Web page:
@GM - TQWT with hornresp for Beta 12CX, ASD1001, & PXB2:2K5CX?

toaud

Member
2016-01-26 3:34 am
Hi GM

Freddi suggested that I reach out to you and ask if you could cook up a design/plan for a TQWT with hornresp for Beta 12CX, ASD1001, & PXB2:2K5CX?

I am currently exploring a number of build options but am pretty much a newb. I have managed to calculate and make a TL for a pair of Vifa TG9FDs and a kit sub from CSS.

My calculations for a straight TL make the speaker too big.

My struggle with this particular build is with the fold and the port placement. The calculator I have used from mh-audio.nl gave me a plan but with the port facing the top of the box.

TMLdrawing.gif


Ideally, the port would face forward(?). From the plan, I could make the port face back behind by extending the top of the cabinet and keeping the same area, but I am unsure...

I found this plan for a different speaker but I think the configuration is what I am going for, but with measurements for the Beta 12CX, ASD1001, & PXB2:2K5CX.



Thanks for your help!

:)
 
Greets!

Designed a slew of [ML] TL, [ML] TQWTs way back when Avatar/Adire was selling modified driver kits, but in a quick search couldn't find any on DIYaudio, so must have been on the old basslist and other long gone forums.

Regardless, will post back as time permits; from [very] dim memory though, they were pretty large.

GM
 

pkitt

Member
2009-02-24 12:32 am
In a TL that has a constant cross-sectional area (CSA) along its whole length, the resulting 1/4-wavelength resonant frequency is determined by the actual length of the line. If a line has a negative taper, decreasing CSA from closed (driver) end to open (opposite) end, the line has an effective length longer than its actual length, and the 1/4-wave resonance is determined by that longer effective length. If the line has a positive taper, increasing CSA from closed to open end, the has an effective length shorter than its actual length, and the 1/4-wave resonance is determined by that shorter effective length. For instance, if you wanted a 1/4-wave resonance of 30 Hz, a non-tapered line would need to be ~112" long. If the line had a negative taper of 10:1, it would need to be only ~69" long. If the line had a positive taper of 1:10, it would need to be ~159" long.
Paul

Ok .. thanks Dave! Logically is this because the taper reduces volume faster so the overall length would be longer?
 

toaud

Member
2016-01-26 3:34 am
Thanks pkitt!

... and the characteristics of the horn shape (taper vs straight vs flare) affect the pressure and the presentation/characteristics (of the affected lower frequencies)? My understanding was that with the length of the TL you could extend the Fs range of a driver, but the shape of the port could do so as well? (not just the area(^2))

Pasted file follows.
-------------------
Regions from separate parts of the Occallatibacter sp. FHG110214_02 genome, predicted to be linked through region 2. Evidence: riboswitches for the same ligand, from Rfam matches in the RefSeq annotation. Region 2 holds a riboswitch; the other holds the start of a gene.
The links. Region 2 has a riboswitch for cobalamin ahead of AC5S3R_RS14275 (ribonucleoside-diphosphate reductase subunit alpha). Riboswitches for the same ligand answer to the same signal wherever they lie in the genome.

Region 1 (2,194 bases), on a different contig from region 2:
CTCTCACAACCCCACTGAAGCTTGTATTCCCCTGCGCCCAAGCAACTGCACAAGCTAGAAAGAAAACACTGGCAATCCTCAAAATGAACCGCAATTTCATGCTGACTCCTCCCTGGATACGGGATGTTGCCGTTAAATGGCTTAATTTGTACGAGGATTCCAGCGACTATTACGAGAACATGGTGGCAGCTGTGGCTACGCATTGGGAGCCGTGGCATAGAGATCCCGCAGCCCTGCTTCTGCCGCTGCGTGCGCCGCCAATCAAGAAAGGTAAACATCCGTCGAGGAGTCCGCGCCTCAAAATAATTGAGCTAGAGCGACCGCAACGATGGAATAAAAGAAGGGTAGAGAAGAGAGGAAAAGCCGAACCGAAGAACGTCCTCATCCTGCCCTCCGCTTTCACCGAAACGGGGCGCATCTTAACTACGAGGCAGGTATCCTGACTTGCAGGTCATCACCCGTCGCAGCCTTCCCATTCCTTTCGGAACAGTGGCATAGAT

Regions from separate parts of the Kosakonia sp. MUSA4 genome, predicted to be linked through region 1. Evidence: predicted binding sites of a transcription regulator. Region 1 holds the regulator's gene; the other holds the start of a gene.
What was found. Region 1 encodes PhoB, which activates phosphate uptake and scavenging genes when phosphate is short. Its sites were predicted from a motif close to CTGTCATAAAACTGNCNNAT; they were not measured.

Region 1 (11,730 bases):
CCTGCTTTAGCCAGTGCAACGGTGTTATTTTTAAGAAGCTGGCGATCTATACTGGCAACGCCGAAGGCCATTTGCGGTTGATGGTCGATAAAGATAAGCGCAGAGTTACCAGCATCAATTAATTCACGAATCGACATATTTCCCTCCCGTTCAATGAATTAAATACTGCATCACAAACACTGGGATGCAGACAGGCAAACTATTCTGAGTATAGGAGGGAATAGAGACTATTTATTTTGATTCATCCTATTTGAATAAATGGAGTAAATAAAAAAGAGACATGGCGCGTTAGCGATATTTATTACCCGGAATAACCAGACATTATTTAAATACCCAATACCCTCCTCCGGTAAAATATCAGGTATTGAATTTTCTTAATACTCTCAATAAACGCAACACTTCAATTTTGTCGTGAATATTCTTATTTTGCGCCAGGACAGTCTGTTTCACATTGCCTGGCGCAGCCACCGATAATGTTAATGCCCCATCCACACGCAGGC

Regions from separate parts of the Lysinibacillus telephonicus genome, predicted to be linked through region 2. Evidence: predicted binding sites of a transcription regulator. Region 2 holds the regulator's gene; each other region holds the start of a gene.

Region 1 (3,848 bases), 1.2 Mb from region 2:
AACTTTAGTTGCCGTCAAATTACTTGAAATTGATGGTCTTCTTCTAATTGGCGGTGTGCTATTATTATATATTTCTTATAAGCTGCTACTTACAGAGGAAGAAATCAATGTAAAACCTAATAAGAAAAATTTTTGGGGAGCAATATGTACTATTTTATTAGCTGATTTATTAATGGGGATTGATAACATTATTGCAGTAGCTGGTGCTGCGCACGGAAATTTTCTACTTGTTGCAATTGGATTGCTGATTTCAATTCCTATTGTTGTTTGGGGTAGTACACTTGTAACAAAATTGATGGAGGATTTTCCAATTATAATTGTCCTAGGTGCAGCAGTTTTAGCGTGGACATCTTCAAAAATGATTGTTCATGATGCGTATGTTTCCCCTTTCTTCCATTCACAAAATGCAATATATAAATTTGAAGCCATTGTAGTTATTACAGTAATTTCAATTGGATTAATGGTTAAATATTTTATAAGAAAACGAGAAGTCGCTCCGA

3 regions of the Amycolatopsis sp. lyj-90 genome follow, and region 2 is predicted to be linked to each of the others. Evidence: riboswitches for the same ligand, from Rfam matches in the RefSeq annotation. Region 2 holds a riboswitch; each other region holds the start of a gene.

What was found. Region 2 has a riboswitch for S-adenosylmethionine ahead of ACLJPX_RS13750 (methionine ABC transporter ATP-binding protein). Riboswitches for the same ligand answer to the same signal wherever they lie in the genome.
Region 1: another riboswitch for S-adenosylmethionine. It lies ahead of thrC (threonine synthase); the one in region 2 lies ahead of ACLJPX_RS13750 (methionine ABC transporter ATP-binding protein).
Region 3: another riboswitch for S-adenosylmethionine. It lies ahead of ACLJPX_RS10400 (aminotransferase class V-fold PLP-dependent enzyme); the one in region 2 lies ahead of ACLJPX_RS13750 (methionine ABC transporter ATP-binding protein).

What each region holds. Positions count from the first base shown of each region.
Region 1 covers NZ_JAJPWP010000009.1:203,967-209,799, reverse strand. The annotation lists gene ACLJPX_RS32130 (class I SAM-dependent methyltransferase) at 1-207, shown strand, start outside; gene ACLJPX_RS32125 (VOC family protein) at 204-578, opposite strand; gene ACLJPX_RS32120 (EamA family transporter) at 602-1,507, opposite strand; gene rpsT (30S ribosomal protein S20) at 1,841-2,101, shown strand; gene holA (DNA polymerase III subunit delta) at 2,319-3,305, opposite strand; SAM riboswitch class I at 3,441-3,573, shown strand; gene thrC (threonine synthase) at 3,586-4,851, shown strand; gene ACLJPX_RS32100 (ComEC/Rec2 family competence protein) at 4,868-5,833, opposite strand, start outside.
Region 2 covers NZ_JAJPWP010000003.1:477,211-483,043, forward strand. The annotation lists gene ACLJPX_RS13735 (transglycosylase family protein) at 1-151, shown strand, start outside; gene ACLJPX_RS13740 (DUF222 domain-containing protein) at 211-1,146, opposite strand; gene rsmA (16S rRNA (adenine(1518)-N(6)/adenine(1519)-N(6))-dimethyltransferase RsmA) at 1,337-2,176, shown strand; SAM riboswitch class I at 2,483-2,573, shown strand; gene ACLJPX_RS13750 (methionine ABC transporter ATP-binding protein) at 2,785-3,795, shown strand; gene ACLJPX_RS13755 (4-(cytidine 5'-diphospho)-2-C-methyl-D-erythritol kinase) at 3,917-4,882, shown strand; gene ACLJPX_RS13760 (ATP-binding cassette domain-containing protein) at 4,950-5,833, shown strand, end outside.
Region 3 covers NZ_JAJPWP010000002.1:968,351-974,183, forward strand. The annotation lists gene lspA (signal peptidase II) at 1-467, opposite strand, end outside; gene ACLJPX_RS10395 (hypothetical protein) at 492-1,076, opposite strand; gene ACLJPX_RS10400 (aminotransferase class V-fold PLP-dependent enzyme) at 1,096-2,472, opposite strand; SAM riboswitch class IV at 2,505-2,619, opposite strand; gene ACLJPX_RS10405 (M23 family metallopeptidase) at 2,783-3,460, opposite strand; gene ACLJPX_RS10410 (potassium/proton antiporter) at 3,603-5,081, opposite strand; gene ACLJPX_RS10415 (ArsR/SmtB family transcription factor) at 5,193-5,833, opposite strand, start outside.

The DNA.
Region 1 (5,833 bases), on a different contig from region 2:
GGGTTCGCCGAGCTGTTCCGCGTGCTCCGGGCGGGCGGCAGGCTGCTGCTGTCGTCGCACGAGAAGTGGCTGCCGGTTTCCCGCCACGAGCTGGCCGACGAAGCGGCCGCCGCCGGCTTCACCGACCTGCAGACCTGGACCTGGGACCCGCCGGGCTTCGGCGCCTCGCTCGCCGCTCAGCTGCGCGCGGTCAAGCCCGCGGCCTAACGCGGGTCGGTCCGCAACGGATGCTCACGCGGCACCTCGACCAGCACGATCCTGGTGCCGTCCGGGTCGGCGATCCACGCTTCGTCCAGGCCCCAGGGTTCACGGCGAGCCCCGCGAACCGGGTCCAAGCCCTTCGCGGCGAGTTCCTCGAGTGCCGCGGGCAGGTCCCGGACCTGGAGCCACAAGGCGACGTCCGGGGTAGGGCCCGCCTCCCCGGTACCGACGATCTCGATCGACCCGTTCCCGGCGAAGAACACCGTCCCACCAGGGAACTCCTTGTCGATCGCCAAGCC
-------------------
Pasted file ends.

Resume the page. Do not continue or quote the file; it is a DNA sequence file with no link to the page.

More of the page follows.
**Edited** - I think I just answered a (small) part of my own questions - I went back and reread some posts and info... the shape of the port benefits certain characteristics/purpose of different drivers(?) A flared line would not affect lower bass frequencies as much as it would lower-mid and up (peaks, dips, 'chuffing') and a tapered line could create distortion...? I read, but could not quite understand the difference between a port (e.g. a rectangular opening) and a vent (e.g. a tube)... the terms seem to be interchanged.... I guess the idea is to create enough back pressure so the wave reflection is timed to reach back to the driver... something like tuning a 2-stroke exhaust on a motorcycle...

e.g. I calculated the sqcm area of the rectangular port on my TG9FD Pensil build. If I change the shape of the port but keep the same sqcm the frequency would be the same but the presentation/db would change? The bass frequencies (extended, or not) are generated at the port?

From what I can tell some of the apps (except for the Tolvan Edge and Basta, that I have seen) that help you model speaker cabinet/baffle/etc. don't necessarily give you a box design but give you the measurements you need to design your box to?

If that is the case than I am working with the overall cubic measurement given a CSA and, after determining the port size/tuning, designing the cabinet based on the number of folds, if any, and taper ratio that I want?

Thanks again to everyone for entertaining the newb questions!

:)
 
Last edited:

pkitt

Member
2009-02-24 12:32 am
Within reason the shape the port (or terminus) doesn't matter much, as long as you keep the same internal area and the same length. However, you want to avoid a large aspect ratio. For instance if the area of the port is 5 square inches, using a rectangular port you could make it 2.5" x 2", or 1" x 5" or 0.5" x 10", all having the same area, but that wide and narrow port may have noise issues. Some people recommend an aspect ratio of not more than 5:1 or thereabouts. The shape of the port (or terminus) does not extend or lessen the bass response.

On tapering a line, when you use a negative taper there are two benefits; as I stated previously the required length is shorter than the equivalent non-tapered line, and the response shape is smoother, with smoothness increasing with larger taper ratios. Personally I never use a taper ratio of less than 10:1. One constant in non-tapered lines or either type of tapering, is they will all require the same line volume for the same bass performance, f3 for instance. A non-tapered line will have several major dips in its response with the only way to smooth them out is to increase stuffing length and/or density, but that then can very detrimentally affect bass reach.
Paul

Thanks pkitt!

... and the characteristics of the horn shape (taper vs straight vs flare) affect the pressure and the presentation/characteristics (of the affected lower frequencies)? My understanding was that with the length of the TL you could extend the Fs range of a driver, but the shape of the port could do so as well? (not just the area(^2))